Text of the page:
As it prepares to launch a technology demonstration for the next generation of rotorcraft, the U.S. Army’s aviation research arm has a series of smaller programs getting under way that will feed technology into the Joint Multi Role (JMR) effort.

From avionics to engines, and airframes to weapons, the Aviation Applied Technology Directorate (AATD) at Fort Eustis, Va., has had an array of science and technology (S&T) programs ongoing since 2004 to lay the foundations for the Army’s next rotorcraft.

“A lot of things are coming together at the right time,” says Ned Chase, chief of AATD’s platform technology division and lead for the JMR Technology Demonstration (TD).

Phase 1 of the TD, to build competitive air-vehicle flight demonstrators, is scheduled to begin in fiscal 2013, followed in fiscal 2015 by Phase 2, for the JMR mission system.

The technology demonstration is planned to end in fiscal 2020 and lead into engineering and manufacturing development of the first of a series of future vertical-lift aircraft, expected to be a medium-sized utility rotorcraft to replace the Army’s Sikorsky UH-60 Black Hawk beginning around 2030.

To ready technologies for the demonstration effort, and mature more advanced approaches for the follow-on development program, AATD has several S&T projects now at critical stages.

In January, the directorate issued a solicitation for Phase 2 of the Reconfigurable Rotors project, with the goal of demonstrating in fiscal 2014 a full-scale, active, adaptive rotor system that improves performance 10% in hover and 8% in cruise and reduces vibration 90% and acoustic detection range 50%.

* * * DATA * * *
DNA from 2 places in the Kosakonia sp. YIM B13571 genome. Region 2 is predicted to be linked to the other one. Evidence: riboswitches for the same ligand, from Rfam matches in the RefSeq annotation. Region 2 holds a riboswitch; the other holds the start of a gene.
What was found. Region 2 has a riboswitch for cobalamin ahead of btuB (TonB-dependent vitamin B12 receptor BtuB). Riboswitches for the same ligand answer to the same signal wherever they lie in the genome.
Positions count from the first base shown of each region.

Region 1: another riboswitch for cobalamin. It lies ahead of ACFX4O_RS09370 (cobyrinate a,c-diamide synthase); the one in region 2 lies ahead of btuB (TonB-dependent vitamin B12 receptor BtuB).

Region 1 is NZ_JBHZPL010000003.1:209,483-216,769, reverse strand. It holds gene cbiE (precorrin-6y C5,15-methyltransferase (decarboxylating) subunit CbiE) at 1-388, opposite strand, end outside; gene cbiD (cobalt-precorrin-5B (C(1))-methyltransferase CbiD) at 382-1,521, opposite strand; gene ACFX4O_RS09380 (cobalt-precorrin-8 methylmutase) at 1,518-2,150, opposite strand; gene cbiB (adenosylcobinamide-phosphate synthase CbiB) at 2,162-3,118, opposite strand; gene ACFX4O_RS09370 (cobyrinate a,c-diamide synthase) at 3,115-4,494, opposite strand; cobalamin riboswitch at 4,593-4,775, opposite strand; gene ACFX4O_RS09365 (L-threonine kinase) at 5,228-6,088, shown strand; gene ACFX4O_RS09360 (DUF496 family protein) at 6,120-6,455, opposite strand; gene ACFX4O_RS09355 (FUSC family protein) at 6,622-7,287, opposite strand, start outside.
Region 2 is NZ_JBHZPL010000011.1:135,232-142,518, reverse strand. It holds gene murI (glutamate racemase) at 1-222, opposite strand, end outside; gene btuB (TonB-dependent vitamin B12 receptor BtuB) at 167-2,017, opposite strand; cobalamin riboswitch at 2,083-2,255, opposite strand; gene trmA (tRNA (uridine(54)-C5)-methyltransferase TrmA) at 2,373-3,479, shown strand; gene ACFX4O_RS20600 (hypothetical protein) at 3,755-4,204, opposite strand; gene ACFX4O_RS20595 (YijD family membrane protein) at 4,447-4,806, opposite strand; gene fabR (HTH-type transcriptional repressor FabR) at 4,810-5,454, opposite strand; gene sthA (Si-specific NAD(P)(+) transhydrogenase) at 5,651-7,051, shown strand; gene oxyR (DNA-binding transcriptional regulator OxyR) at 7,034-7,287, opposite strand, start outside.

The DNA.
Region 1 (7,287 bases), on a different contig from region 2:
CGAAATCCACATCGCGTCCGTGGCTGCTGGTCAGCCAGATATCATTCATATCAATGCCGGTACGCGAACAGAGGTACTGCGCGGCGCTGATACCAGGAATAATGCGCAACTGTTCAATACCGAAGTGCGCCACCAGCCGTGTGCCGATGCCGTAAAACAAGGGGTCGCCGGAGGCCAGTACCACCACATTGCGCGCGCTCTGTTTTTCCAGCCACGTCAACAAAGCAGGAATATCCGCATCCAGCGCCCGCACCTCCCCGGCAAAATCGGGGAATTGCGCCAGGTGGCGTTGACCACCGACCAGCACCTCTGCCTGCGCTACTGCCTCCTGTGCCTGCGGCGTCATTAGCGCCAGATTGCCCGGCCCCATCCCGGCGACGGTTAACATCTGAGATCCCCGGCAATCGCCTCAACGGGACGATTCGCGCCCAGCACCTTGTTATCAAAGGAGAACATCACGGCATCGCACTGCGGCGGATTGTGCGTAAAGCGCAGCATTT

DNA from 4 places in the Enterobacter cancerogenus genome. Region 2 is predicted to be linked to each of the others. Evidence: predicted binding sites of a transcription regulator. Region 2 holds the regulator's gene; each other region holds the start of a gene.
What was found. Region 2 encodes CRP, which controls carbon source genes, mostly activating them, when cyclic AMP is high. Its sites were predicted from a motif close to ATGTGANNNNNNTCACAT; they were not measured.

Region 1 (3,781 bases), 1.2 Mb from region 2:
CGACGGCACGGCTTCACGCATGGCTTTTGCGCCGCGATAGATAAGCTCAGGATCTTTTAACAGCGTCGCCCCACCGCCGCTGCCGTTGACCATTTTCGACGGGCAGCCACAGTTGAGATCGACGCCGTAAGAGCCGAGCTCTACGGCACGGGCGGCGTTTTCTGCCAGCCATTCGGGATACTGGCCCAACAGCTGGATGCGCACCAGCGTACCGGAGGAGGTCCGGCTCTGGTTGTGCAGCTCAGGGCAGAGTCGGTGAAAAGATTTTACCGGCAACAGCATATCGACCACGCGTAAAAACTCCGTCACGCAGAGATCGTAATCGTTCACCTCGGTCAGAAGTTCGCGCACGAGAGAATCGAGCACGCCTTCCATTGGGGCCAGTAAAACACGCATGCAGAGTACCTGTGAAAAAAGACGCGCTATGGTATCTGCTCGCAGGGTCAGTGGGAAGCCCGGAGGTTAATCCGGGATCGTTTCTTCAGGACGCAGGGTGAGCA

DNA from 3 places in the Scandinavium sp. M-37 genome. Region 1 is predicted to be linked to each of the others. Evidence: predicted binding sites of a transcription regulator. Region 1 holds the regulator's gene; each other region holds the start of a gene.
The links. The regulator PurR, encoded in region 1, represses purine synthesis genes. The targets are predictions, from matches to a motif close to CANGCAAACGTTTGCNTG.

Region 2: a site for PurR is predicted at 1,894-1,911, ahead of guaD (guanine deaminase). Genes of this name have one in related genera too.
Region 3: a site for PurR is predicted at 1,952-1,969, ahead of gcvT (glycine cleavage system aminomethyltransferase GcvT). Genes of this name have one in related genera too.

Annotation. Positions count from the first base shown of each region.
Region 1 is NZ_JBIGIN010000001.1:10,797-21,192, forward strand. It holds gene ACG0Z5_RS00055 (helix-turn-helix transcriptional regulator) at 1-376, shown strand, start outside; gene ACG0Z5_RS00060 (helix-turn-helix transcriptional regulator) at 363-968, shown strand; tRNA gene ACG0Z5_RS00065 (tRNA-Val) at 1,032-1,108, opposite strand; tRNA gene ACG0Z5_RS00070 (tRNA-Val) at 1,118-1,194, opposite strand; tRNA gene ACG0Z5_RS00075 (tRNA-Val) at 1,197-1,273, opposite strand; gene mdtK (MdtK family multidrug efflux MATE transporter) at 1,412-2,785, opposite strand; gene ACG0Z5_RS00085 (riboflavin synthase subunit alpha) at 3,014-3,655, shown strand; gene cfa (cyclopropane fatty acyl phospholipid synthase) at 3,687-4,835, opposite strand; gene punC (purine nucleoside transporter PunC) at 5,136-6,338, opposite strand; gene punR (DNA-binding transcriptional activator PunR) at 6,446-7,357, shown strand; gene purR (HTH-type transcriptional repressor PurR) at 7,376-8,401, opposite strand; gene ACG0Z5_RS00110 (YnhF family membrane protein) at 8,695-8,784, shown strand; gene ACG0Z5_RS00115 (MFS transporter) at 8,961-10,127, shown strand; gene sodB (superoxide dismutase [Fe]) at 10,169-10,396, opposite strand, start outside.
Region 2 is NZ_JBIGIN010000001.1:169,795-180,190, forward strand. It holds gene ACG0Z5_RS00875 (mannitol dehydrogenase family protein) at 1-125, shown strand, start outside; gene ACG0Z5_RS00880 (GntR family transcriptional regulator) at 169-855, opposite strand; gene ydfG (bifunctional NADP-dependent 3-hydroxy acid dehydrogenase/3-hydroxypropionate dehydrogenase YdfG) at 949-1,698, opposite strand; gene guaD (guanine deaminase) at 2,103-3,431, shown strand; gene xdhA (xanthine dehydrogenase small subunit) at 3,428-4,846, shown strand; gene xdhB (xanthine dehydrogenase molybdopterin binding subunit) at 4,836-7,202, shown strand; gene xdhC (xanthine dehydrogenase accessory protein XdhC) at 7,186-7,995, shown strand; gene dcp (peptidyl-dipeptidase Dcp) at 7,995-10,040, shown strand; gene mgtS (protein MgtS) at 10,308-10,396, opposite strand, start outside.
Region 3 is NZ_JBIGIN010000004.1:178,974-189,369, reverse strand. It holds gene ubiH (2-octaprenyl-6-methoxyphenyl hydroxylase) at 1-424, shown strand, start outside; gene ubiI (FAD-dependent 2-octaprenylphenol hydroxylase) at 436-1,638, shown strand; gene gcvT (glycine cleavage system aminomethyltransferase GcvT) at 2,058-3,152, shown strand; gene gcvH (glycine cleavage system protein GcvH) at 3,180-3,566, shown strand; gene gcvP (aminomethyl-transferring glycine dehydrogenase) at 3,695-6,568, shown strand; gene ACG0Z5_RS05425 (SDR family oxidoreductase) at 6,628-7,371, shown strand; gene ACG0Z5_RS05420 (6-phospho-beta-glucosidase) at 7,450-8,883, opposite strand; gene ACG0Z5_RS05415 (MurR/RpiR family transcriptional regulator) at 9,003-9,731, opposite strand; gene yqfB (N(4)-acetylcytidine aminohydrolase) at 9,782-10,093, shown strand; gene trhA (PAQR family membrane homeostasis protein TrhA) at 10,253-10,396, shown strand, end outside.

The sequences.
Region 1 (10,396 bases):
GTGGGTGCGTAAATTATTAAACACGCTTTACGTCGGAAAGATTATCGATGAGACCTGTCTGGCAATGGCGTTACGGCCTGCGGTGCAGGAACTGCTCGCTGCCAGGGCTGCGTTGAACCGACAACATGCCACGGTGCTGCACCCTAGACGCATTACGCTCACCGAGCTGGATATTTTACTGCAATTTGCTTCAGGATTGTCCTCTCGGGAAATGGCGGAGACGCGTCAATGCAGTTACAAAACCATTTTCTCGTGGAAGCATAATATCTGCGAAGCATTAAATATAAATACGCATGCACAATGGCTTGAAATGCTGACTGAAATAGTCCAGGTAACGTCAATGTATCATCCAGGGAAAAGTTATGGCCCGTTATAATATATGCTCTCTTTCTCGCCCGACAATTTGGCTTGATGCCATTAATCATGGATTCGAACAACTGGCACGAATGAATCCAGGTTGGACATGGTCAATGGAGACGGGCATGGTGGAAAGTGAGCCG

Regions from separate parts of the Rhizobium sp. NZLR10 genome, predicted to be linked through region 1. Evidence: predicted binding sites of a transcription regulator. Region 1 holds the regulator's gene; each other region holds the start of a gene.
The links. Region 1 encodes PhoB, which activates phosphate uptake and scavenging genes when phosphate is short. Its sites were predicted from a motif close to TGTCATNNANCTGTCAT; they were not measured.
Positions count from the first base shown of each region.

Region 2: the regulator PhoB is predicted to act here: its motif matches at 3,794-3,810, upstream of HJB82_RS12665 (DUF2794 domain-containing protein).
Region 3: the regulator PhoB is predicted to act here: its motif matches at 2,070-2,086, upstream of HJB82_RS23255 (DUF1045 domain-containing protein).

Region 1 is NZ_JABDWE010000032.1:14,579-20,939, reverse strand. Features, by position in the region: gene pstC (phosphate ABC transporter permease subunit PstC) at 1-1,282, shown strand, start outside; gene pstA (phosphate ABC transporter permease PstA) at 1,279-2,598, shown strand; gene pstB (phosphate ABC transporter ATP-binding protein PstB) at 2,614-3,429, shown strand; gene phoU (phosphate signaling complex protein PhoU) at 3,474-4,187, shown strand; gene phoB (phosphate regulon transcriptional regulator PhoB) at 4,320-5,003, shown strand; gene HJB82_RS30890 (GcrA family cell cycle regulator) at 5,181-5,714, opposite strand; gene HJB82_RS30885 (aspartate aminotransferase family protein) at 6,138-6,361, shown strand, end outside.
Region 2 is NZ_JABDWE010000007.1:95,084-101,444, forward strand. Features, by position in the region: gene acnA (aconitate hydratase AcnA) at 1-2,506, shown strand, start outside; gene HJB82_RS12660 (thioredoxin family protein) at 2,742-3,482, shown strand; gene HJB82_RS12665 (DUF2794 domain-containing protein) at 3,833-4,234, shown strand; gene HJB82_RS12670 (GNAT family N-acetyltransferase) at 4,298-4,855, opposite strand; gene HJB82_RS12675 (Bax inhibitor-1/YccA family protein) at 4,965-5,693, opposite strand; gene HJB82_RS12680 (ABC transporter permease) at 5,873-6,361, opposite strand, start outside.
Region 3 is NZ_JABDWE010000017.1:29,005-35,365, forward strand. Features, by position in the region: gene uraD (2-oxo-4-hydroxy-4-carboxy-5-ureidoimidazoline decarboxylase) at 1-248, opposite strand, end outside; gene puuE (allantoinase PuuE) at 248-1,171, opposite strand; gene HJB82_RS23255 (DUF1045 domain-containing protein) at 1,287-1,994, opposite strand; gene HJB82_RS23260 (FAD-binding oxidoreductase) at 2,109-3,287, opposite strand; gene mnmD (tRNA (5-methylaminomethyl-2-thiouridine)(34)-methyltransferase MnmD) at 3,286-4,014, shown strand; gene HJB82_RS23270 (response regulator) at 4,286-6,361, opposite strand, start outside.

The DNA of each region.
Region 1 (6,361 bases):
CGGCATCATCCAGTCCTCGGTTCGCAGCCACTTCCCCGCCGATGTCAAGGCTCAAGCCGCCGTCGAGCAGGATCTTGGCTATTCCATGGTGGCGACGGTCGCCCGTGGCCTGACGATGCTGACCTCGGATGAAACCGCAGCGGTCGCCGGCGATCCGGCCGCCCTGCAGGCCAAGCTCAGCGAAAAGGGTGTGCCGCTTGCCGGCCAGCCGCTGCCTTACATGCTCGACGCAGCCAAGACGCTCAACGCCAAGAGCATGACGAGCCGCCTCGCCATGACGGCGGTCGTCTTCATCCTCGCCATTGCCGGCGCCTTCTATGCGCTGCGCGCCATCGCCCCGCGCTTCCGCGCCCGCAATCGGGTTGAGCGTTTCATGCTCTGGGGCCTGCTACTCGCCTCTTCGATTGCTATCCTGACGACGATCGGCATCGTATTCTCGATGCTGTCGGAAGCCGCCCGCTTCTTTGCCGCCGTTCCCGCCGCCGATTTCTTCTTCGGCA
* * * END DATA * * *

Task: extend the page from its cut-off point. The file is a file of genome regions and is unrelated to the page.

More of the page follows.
Bids already are in for Phase 2 of the Adaptive Vehicle Management System project, which aims to flight-demonstrate in fiscal 2015 the next generation of fly-by-wire flight control systems, enabling carefree maneuvering and task-tailored control laws. A single contractor will be selected within the next two weeks, Chase says.

Also in January, AATD issued a solicitation for the Combat Tempered Platform project, which plans to use lighter, stronger composite structures to enable durability and survivability improvements to be built into a rotorcraft without increasing its weight and reducing its performance.

“Instead of saving weight with composites, we will hold the weight of the aircraft fixed and use more efficient materials to beef up areas of the aircraft,” Chase says. “So for the same weight we can integrate technologies that make it significantly more survivable and durable.”

Potential benefits include reductions of 12.3% in aircraft loss rate and 13.8% in fatality rate, and a 3.4% improvement in operational availability with the same mission performance.

Adaptive flight controls and improvements in airframe and rotor durability and aircrew survivability from other AATD research projects will be rolled into the Combat Tempered Platform, with demonstration of a full-scale fuselage section planned for fiscal 2014-15.

Advanced engine and drive-system programs are under way, while other projects on the horizon include demonstrations of an open-system architecture, advanced cockpit concepts and decision-aiding software for the JMR mission system.

The Synergistic Unmanned-Manned Intelligent Teaming project, planned for fiscal 2014-19, is to flight-demonstrate technology enabling an unmanned aircraft to operate as an autonomous wingman, and decision-aiding capability enabling manned-unmanned teaming in the scout/attack mission.